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Critical speed (CS) exercise

Robert W Pettitt
The use of personal records (PRs) for running different distances may be used to derive critical speed (CS) and the finite capacity for running speeds exceeding CS (D'). Using CS and D', individualized speed-time and distance-time relationships can be modeled (i.e., time limits associated with running at a given speed or a given distance can be derived via linear regression with a high degree of accuracy). The running 3-min all-out exercise test (3 MT) has emerged as a method for estimating CS and D' on a large group of athletes in a single visit...
May 18, 2016: International Journal of Sports Physiology and Performance
Carl J Ade, Ryan M Broxterman, Jesse C Craig, Susanna J Schlup, Samuel L Wilcox, Thomas J Barstow
BACKGROUND: Missions to terrestrial destinations (i.e., asteroids, the Moon, and Mars) will consist of physically challenging mission-critical tasks. These tasks, coupled with the negative physiological effects of prolonged microgravity exposure, create a plausible situation in which physical requirements may exceed an astronaut's physical capacity. Therefore, the objective of the current study was to evaluate the association of aerobic fitness and muscular strength parameters with performance during two field tests designed to simulate upper-body mission-critical activities...
November 2015: Aerospace Medicine and Human Performance
Aaron A Solomonson, Nathan D Dicks, Whitney J Kerr, Robert W Pettitt
Load carriage is a necessary burden for tactical athletes. A combination of training modes, including aerobic conditioning and progressive load carriage, may lead to improved performance. The critical speed (CS) concept enables the practitioner to prescribe high-intensity interval training (HIIT) time limits (TLIMs) from a single 3-minute all-out exercise test (3 MT). We sought to examine the effect of a standard load carriage (18.86 kg) on CS and the finite running capacity > CS (D'). A group of trained subjects (age: 26 ± 5 years, height: 181 ± 4 cm, body mass [BM]: 90 ± 14 kg) completed a loaded and unloaded (UL) 3 MT...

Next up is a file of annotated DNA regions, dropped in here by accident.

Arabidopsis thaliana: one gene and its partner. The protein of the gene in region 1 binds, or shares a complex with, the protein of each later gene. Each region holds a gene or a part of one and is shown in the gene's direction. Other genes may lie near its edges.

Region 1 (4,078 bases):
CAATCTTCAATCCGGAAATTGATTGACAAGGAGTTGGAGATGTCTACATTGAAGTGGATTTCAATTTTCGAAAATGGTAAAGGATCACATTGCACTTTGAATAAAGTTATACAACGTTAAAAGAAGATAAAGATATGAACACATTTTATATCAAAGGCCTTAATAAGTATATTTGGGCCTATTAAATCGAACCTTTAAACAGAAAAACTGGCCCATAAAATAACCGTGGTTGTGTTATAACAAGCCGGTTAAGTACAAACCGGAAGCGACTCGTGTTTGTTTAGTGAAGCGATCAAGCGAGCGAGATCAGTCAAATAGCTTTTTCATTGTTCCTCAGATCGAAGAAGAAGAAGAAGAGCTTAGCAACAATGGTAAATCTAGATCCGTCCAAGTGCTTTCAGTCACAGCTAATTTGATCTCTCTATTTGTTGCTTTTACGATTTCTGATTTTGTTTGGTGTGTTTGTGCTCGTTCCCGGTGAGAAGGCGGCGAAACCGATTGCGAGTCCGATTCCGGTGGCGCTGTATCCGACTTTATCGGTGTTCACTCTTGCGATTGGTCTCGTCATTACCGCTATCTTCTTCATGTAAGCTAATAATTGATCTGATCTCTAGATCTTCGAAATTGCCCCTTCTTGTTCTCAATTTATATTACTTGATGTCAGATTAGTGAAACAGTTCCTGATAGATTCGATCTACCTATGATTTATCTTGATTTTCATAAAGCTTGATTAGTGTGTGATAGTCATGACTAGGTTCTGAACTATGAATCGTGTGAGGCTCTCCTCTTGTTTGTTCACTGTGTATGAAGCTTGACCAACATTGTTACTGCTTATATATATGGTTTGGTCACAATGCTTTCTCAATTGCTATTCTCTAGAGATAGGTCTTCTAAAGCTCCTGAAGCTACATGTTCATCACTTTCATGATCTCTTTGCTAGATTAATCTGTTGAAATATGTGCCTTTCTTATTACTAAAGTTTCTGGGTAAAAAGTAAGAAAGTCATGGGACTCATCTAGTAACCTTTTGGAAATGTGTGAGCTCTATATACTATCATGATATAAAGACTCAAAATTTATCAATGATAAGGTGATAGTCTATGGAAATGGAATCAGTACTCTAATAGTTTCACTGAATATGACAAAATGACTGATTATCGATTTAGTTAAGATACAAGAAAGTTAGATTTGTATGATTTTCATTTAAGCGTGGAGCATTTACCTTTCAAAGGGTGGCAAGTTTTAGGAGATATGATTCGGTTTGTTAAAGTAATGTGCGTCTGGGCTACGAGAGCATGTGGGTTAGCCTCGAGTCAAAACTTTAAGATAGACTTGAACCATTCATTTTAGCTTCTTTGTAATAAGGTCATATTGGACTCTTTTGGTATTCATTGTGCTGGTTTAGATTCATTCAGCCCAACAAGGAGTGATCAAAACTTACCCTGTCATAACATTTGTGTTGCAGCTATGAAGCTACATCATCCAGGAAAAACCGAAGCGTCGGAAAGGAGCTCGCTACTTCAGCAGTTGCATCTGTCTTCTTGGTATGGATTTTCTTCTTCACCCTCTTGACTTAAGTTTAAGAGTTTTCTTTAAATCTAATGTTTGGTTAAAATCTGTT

May 2016: Journal of Strength and Conditioning Research
Carl J Ade, Ryan M Broxterman, Jesse C Craig, Susanna J Schlup, Samuel L Wilcox, Thomas J Barstow
BACKGROUND: Aerobic exercise capacity provides information regarding cardiorespiratory health and physical capacity. However, in many populations the ability to measure whole-body or leg aerobic exercise capacity is limited due to physical disability or lack of appropriate equipment. Clinically there is a need to evaluate aerobic capacity in individuals who cannot use their legs for locomotion. In astronauts the habitable space for exercise testing in the next generation of space exploration systems may be restricted and may not support the traditional lower body testing...
July 2015: Aerospace Medicine and Human Performance
L Mille-Hamard, C Breuneval, A S Rousseau, P Grimaldi, V L Billat
High- or moderate-intensity endurance training leads to mitochondrial biogenesis via the peroxisome proliferator-activated receptor γ co-activator 1α (PGC-1α)/mitochondrial transcription factor A (Tfam) signaling pathway. Although this pathway is stimulated during acute exercise, the relationship between its activity and the intensity of the exercise has not been characterized. In animal studies, individualized running speeds have not previously been assessed. Here, we sought to determine whether this pathway was modulated after a bout of exhaustive exercise at different relative intensities (at and over critical speed (CS))...
July 2015: Molecular and Cellular Biochemistry
Faruk Turgay, Ali Rıza Şişman, Aylin Çeçen Aksu
AIM: Paraoxonase-1 (PON1) is an antiatherosclerotic enzyme located on high-density lipoprotein (HDL). The effects of anaerobic exercise on PON1 activity are unknown. Here we investigated the effects of anaerobic judo training on three different activities of same PON1 enzyme (TDPON1), including basal PON1, salt-stimulated PON1 (SPON1), and arylesterase (AE) activities, of serum, HDL, and HDL subgroups (HDLs; HDL and its subgroups) and its relationship with PON1-Q192R phenotype (PON1P)...
2015: Journal of Atherosclerosis and Thrombosis
C J Ade, R M Broxterman, J C Craig, S J Schlup, S L Wilcox, T J Barstow
The purpose was to evaluate the relationships between tests of fitness and two activities that simulate components of Lunar- and Martian-based extravehicular activities (EVA). Seventy-one subjects completed two field tests: a physical abilities test and a 10km Walkback test. The relationships between test times and the following parameters were determined: running V˙O2max, gas exchange threshold (GET), speed at V˙O2max (s-V˙O2max), highest sustainable rate of aerobic metabolism [critical speed (CS)], and the finite distance that could be covered above CS (D'): arm cranking V˙O2peak, GET, critical power (CP), and the finite work that can be performed above CP (W')...
November 1, 2014: Respiratory Physiology & Neurobiology
Andy Galbraith, James Hopker, Marco Cardinale, Brian Cunniffe, Louis Passfield